A statue of an Anishinaabe grandmother stands about 8 feet tall in the heart of the University of Minnesota Morris campus. A small boy wearing an American Indian boarding school uniform clutches the grandmother’s side while a little girl hides behind her, showing her reluctance to join the boy at the school.

The sculpture was installed in 2018 as a reminder of this site’s dark history. Decades before the U’s Morris campus opened in 1960, a boarding school that separated Native American children from their families and tried to forcibly assimilate them into white culture stood in its place.

Some of the children who attended the boarding school died there, and research suggests it is possible they were buried on or near what is now the Morris campus.

Recent discoveries of mass graves at former boarding school sites in Canada have prompted Native American students at the Morris campus to demand a search at their school. More than 4,000 people signed a student-led petition this month in support of a Morris campus search, which they say is an essential step for the university to confront and heal from its history.

“It’s a burden — emotionally, mentally, spiritually,” Dylan Young, co-chair of the university’s Circle of Nations Indigenous Association, said of learning at a campus where children might be buried. “This is something that the university has to confront.”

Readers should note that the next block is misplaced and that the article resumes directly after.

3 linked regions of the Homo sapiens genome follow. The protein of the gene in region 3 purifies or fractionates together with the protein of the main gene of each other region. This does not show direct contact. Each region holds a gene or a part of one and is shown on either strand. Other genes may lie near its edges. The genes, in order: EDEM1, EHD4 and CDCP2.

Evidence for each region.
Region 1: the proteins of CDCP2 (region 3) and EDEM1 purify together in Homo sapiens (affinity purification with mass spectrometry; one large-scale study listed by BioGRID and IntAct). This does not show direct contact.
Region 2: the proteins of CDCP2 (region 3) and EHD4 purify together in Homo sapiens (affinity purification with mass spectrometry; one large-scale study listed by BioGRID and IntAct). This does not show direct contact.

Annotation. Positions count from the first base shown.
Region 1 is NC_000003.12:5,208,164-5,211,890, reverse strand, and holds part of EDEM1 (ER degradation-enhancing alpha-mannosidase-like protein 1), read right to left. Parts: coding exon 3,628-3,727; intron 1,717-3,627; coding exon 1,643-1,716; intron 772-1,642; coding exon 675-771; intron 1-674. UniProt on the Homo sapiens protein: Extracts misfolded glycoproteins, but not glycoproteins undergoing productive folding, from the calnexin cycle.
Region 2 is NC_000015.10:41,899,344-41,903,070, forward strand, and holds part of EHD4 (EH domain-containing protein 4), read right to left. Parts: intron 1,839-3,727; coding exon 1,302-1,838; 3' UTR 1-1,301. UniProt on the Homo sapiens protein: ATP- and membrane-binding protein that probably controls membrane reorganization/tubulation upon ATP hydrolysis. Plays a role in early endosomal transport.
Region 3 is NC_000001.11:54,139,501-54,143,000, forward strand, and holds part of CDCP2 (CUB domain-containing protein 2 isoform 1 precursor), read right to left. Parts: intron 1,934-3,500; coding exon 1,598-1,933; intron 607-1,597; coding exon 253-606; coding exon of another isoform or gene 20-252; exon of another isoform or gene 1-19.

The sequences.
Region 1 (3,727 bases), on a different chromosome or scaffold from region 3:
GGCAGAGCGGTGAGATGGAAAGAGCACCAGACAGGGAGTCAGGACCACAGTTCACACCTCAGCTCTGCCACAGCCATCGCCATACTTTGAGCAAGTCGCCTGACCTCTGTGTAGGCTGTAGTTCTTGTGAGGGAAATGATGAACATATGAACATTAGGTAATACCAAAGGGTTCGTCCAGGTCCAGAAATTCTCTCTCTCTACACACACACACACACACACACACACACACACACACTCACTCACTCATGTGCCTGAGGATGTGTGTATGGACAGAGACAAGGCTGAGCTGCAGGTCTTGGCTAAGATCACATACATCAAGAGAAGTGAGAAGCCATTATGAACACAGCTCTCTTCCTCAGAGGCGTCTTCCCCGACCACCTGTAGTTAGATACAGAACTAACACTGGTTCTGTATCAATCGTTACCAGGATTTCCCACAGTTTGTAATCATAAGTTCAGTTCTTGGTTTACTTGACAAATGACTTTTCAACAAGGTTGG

Morris leaders say they do not shy away from their campus’ history. The university has publicly acknowledged it, held ceremonies centered on truth telling and healing and recently joined the National Native American Boarding School Healing Coalition. But administrators are not yet committing to search the campus because questions remain about the graves’ whereabouts and existence.

“I think this is a very difficult issue for everyone involved,” said Janet Schrunk Ericksen, acting chancellor of the U’s Morris campus. “It is an issue that we want to handle with as much compassion and as much collaboration as we can.”

The discussion in Morris coincides with growing national awareness of the trauma inflicted during the boarding school era. After the discovery of 215 unmarked graves at the Kamloops Indian Residential School in Canada, U.S. Department of the Interior Secretary Deb Haaland announced in June a federal investigation into possible student burial sites at or near the locations where American Indian boarding schools operated.

The Morris boarding school was one of 16 that operated in Minnesota and among hundreds in the U.S. It was founded in 1887 by the Sisters of Mercy community of the Catholic Church, who ran the school for a decade until the federal government took over operations.

Tribes regularly objected to some of the Morris boarding school’s practices, which included extending students’ terms, refusing to release them for vacation and sending staff to forcibly bring back students who left, according to research archived by the Minnesota Historical Society.

After the federal government took control of the school, there were accusations that staff, and even the superintendent, sexually abused some of the children.